Registration is open for the 2022 Connecticut Book Awards!
When: October 23, 2022 | 3:00-5:00 p.m.
Where: Hartford Public Library
Please note that clicking the button will bring you to another site for registration.
COVID is still with us, although easing off a little, thank goodness. Did you have a favorite comfort genre to turn to when things were looking bleak? Something that lifted you away and to a different place for a while?
May I say Harry Potter is a comfort genre? I think so! Years ago, while reading J.K. Rowling’s Harry Potter and The Prisoner of Azkaban at bedtime, I was totally spooked by the evil dementors. I stopped reading the series that night. But during the pandemic, I started the series all over from Harry Potter and The Sorcerer’s Stone and read straight through all seven books. I was so satisfied, and very sad, when I was done. (Then, to stay in Harry’s world a bit longer, I watched all the movies in order.)
Where do you get your inspiration?
I find inspiration everywhere, in everyday experiences and observations of the world around me. I’ve even had story ideas come to me in dreams. In one dream, I had a story idea and an offer on it from a publisher, so I was quite disappointed when I woke up! (I did write that story, but it hasn’t found a home.) In a more universal way, nature offers me peace and space that somehow encourage my creative flow. I also use walks and vigorous exercise outdoors to recharge when energy and inspiration lag.
Who made reading important to you?
My parents were always busy working to make ends meet, so I do not remember them as frequent readers. But they emphasized the importance of education and always trying one’s best. I must give credit to the many educators and authors who caused me to fall in love with books from as soon as I learned to read. Books transported me to new places and taught me new things. Throughout my childhood, I loved school, books, and my public library. I still do!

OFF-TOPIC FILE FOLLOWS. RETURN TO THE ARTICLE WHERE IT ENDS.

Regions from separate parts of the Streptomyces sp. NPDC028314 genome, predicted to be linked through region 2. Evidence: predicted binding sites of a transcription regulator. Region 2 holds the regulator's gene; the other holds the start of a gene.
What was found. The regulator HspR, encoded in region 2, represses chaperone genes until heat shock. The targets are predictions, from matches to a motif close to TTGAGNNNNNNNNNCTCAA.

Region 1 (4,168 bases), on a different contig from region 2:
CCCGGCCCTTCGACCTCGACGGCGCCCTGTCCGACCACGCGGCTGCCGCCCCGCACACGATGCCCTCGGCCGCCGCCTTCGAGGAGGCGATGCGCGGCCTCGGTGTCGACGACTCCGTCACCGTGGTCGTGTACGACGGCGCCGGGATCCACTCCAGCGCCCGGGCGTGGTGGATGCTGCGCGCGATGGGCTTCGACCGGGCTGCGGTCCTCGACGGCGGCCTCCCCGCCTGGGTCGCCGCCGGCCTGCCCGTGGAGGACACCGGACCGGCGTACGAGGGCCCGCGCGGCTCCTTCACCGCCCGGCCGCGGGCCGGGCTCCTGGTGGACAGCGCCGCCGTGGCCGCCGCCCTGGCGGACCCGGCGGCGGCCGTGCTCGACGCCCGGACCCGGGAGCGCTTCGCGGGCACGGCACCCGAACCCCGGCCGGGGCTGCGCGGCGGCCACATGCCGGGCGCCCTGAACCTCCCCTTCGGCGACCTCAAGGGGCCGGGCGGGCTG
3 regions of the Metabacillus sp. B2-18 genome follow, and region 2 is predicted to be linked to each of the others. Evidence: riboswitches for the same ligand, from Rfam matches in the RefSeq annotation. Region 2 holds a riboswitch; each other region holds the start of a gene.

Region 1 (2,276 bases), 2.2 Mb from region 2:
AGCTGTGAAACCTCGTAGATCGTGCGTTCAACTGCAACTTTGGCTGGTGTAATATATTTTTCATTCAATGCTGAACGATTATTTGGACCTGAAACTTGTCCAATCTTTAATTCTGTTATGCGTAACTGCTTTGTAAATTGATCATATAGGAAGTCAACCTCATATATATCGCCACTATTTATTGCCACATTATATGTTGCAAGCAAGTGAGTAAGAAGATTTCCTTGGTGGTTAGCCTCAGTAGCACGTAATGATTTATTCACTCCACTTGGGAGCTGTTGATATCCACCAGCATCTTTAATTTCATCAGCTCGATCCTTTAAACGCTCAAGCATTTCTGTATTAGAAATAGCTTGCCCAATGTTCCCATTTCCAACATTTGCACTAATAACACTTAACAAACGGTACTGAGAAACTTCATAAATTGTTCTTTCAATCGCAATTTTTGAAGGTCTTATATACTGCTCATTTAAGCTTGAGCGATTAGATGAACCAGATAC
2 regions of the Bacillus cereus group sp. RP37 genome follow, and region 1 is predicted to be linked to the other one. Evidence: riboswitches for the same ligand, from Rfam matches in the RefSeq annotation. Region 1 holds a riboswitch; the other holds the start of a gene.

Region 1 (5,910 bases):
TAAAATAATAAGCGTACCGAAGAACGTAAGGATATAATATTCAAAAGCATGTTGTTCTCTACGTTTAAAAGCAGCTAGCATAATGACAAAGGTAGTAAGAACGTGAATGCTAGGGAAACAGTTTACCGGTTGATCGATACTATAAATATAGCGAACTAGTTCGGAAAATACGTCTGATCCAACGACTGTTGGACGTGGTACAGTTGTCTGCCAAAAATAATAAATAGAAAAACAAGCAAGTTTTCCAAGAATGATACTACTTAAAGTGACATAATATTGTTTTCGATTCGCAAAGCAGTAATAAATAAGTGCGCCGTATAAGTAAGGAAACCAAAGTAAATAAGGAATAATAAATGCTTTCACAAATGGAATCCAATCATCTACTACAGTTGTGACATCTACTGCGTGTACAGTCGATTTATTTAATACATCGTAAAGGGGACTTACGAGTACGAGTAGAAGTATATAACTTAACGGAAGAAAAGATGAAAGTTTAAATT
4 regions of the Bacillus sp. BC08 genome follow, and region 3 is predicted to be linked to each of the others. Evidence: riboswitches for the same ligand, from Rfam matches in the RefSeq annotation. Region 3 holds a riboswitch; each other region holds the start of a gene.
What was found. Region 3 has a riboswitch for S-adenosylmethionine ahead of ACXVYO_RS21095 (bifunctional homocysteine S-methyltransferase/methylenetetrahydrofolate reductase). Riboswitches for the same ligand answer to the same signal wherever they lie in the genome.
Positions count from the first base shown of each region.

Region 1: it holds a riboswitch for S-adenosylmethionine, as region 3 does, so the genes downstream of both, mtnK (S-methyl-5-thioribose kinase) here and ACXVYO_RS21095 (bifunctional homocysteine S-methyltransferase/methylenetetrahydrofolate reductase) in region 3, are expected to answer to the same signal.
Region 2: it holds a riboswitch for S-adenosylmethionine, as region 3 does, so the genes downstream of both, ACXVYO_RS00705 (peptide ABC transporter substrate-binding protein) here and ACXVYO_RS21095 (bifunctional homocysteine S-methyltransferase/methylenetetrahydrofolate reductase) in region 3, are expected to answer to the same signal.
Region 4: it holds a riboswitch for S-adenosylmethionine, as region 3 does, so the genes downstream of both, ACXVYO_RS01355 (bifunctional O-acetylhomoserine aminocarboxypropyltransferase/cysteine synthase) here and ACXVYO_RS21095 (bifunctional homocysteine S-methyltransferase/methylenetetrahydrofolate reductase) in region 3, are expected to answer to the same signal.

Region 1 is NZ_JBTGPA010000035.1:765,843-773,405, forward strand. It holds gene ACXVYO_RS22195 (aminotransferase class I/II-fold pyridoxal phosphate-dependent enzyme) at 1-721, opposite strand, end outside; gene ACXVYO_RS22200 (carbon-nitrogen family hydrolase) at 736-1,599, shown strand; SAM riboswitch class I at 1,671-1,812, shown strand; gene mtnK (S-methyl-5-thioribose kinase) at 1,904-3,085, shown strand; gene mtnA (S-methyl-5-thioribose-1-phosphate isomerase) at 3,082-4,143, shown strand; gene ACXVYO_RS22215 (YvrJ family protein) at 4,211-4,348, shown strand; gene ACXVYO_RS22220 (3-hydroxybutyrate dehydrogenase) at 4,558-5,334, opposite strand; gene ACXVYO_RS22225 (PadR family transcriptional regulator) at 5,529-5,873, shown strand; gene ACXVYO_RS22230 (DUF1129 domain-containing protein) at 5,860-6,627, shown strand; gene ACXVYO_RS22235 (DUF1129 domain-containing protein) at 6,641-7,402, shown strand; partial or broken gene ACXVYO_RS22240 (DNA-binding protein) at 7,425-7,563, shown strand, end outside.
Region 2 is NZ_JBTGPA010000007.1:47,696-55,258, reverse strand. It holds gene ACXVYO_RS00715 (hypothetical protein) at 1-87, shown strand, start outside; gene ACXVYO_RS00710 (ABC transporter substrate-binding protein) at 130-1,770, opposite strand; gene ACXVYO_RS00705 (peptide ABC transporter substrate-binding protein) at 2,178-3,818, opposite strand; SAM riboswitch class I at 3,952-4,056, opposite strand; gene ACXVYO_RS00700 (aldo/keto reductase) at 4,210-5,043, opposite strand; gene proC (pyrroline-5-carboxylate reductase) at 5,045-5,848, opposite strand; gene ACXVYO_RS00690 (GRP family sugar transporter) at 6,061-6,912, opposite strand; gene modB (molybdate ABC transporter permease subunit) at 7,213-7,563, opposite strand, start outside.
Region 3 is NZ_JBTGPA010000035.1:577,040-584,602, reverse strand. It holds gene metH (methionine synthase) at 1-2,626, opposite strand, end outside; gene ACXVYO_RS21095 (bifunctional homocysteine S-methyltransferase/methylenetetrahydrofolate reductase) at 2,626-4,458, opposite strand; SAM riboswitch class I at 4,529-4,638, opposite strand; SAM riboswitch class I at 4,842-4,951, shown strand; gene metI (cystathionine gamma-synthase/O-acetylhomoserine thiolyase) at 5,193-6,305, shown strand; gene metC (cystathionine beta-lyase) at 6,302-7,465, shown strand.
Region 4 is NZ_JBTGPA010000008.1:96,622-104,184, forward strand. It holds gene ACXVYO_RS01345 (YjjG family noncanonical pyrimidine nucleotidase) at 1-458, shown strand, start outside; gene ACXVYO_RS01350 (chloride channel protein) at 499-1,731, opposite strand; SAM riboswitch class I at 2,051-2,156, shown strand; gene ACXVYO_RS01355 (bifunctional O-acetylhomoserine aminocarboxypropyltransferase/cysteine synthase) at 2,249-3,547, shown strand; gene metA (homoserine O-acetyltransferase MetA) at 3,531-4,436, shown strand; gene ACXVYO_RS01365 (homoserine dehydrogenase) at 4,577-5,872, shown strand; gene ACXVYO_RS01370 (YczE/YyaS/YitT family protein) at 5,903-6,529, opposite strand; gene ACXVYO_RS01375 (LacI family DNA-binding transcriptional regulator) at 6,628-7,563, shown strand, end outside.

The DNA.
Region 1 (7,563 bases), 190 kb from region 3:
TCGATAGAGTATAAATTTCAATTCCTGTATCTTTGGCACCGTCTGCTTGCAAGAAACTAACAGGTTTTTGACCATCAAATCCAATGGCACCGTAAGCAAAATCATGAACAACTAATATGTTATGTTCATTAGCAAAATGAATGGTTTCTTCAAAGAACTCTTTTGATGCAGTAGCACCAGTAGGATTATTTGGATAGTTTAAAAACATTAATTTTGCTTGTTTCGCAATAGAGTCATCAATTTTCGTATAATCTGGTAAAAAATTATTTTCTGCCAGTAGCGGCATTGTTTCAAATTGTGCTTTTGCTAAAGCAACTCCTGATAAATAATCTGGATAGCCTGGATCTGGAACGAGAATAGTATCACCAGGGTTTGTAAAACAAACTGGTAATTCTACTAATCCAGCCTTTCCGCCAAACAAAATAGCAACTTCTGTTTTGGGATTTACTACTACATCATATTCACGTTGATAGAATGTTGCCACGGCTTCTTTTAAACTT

How would you describe your books?
Heart, humor, hope, and community form the foundation for most of my fiction. Curiosity and awe of the natural world underly my nonfiction picture books. All of my writing is meant to be shared and read out loud! I love how words make music and how words spoken and read with children make emotional connections and foster literacy.
What one thing would you like to learn to do?
I would love to learn to be a professional artist. Then I could illustrate my own stories. I recently read Old in Art School: A Memoir of Starting Over, written by Nell Painter, and concluded that this is not a realistic ambition for me! So, I’ll just continue to marvel at what different artists create when my picture books are professionally illustrated.
What message would you like to send to young readers?
Always make something you love to do part of your life. And remember to laugh a lot!
Janet Lawler is the author of many books for children and is particularly inspired by the natural world. Her inspiration for this book came after listening to a YouTube recording of ten hours’ worth of walrus sounds, after which she wanted to learn more about these interesting creatures and share that knowledge with young readers. She had great fun creating words that reflect the weird noises walruses make! Janet Lawler lives with her family in Connecticut.
Learn about how these captivating creatures flop and plop and call and play their way in and out of the icy waters they call home.
Diving, feasting, twirling—catch a glimpse of the joy found in a walrus’s icy home. Follow as it plays hide-and-seek with a friend, lounges on an ice floe, and demonstrates an impressive repertoire of sounds. Janet Lawler celebrates the many wonders of being a walrus in a story that’s brought to life through Timothy Basil Ering’s exuberant artwork. Readers curious to learn more will find a glossary at the end, along with some cool walrus facts: Did you know that a walrus can eat more than four thousand clams in a feeding frenzy—and that some walruses weigh more than a car?